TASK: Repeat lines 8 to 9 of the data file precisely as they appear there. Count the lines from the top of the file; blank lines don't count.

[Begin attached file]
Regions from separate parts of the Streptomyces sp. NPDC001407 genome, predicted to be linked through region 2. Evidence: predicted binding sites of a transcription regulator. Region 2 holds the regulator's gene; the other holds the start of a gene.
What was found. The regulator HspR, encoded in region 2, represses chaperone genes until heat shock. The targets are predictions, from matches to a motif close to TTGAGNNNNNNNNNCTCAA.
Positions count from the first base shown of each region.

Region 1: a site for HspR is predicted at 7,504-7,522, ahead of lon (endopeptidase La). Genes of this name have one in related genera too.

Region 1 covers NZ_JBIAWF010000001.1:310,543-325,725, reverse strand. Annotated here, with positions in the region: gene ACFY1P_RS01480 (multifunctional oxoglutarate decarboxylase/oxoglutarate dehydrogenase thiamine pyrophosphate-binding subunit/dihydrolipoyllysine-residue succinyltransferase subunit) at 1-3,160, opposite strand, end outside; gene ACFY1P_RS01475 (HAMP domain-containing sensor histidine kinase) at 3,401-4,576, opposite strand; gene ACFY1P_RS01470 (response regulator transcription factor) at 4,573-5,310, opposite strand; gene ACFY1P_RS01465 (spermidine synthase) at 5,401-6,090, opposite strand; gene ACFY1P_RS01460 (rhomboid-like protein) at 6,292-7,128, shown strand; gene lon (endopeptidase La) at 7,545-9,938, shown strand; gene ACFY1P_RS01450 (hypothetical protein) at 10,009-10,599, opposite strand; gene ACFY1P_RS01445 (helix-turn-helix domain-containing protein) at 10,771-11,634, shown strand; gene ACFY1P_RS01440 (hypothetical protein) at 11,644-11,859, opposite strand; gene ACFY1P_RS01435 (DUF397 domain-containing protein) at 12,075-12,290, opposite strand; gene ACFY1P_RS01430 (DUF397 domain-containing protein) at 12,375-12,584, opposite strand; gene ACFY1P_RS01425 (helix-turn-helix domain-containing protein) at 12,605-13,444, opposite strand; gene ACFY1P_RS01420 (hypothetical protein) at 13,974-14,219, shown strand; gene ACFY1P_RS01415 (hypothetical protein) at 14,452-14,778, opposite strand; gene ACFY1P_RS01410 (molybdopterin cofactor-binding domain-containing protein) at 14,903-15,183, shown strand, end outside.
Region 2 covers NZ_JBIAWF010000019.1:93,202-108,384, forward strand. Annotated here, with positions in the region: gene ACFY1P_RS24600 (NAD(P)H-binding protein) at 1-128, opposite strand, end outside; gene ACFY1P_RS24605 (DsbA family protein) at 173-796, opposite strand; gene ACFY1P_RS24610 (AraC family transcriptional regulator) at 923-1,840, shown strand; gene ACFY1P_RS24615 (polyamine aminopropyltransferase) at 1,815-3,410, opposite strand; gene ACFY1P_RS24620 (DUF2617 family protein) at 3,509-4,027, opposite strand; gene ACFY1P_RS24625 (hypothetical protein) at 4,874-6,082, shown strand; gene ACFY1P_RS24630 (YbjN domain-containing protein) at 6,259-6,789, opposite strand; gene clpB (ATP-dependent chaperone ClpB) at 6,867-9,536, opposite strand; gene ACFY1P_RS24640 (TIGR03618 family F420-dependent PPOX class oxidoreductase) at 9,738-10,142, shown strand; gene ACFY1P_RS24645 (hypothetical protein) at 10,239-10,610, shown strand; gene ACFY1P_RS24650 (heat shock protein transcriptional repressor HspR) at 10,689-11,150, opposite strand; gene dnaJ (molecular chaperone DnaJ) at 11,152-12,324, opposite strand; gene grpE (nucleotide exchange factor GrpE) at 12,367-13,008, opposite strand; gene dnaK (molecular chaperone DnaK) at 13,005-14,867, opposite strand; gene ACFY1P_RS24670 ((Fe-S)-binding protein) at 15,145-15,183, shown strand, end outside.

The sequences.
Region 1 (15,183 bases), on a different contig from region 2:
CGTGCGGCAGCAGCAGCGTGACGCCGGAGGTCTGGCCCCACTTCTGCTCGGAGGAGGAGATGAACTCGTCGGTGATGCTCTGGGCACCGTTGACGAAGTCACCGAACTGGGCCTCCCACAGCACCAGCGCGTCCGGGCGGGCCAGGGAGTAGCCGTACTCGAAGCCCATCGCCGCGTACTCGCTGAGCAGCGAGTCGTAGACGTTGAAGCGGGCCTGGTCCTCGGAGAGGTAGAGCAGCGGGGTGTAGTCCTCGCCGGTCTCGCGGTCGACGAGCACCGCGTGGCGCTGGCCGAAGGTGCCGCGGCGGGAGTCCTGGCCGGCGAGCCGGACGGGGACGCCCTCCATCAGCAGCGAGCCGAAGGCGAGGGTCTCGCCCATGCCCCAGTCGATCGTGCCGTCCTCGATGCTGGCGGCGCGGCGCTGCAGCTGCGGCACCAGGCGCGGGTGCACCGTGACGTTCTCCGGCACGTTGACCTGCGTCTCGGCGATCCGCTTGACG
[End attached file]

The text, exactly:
Region 1 (15,183 bases), on a different contig from region 2:
CGTGCGGCAGCAGCAGCGTGACGCCGGAGGTCTGGCCCCACTTCTGCTCGGAGGAGGAGATGAACTCGTCGGTGATGCTCTGGGCACCGTTGACGAAGTCACCGAACTGGGCCTCCCACAGCACCAGCGCGTCCGGGCGGGCCAGGGAGTAGCCGTACTCGAAGCCCATCGCCGCGTACTCGCTGAGCAGCGAGTCGTAGACGTTGAAGCGGGCCTGGTCCTCGGAGAGGTAGAGCAGCGGGGTGTAGTCCTCGCCGGTCTCGCGGTCGACGAGCACCGCGTGGCGCTGGCCGAAGGTGCCGCGGCGGGAGTCCTGGCCGGCGAGCCGGACGGGGACGCCCTCCATCAGCAGCGAGCCGAAGGCGAGGGTCTCGCCCATGCCCCAGTCGATCGTGCCGTCCTCGATGCTGGCGGCGCGGCGCTGCAGCTGCGGCACCAGGCGCGGGTGCACCGTGACGTTCTCCGGCACGTTGACCTGCGTCTCGGCGATCCGCTTGACG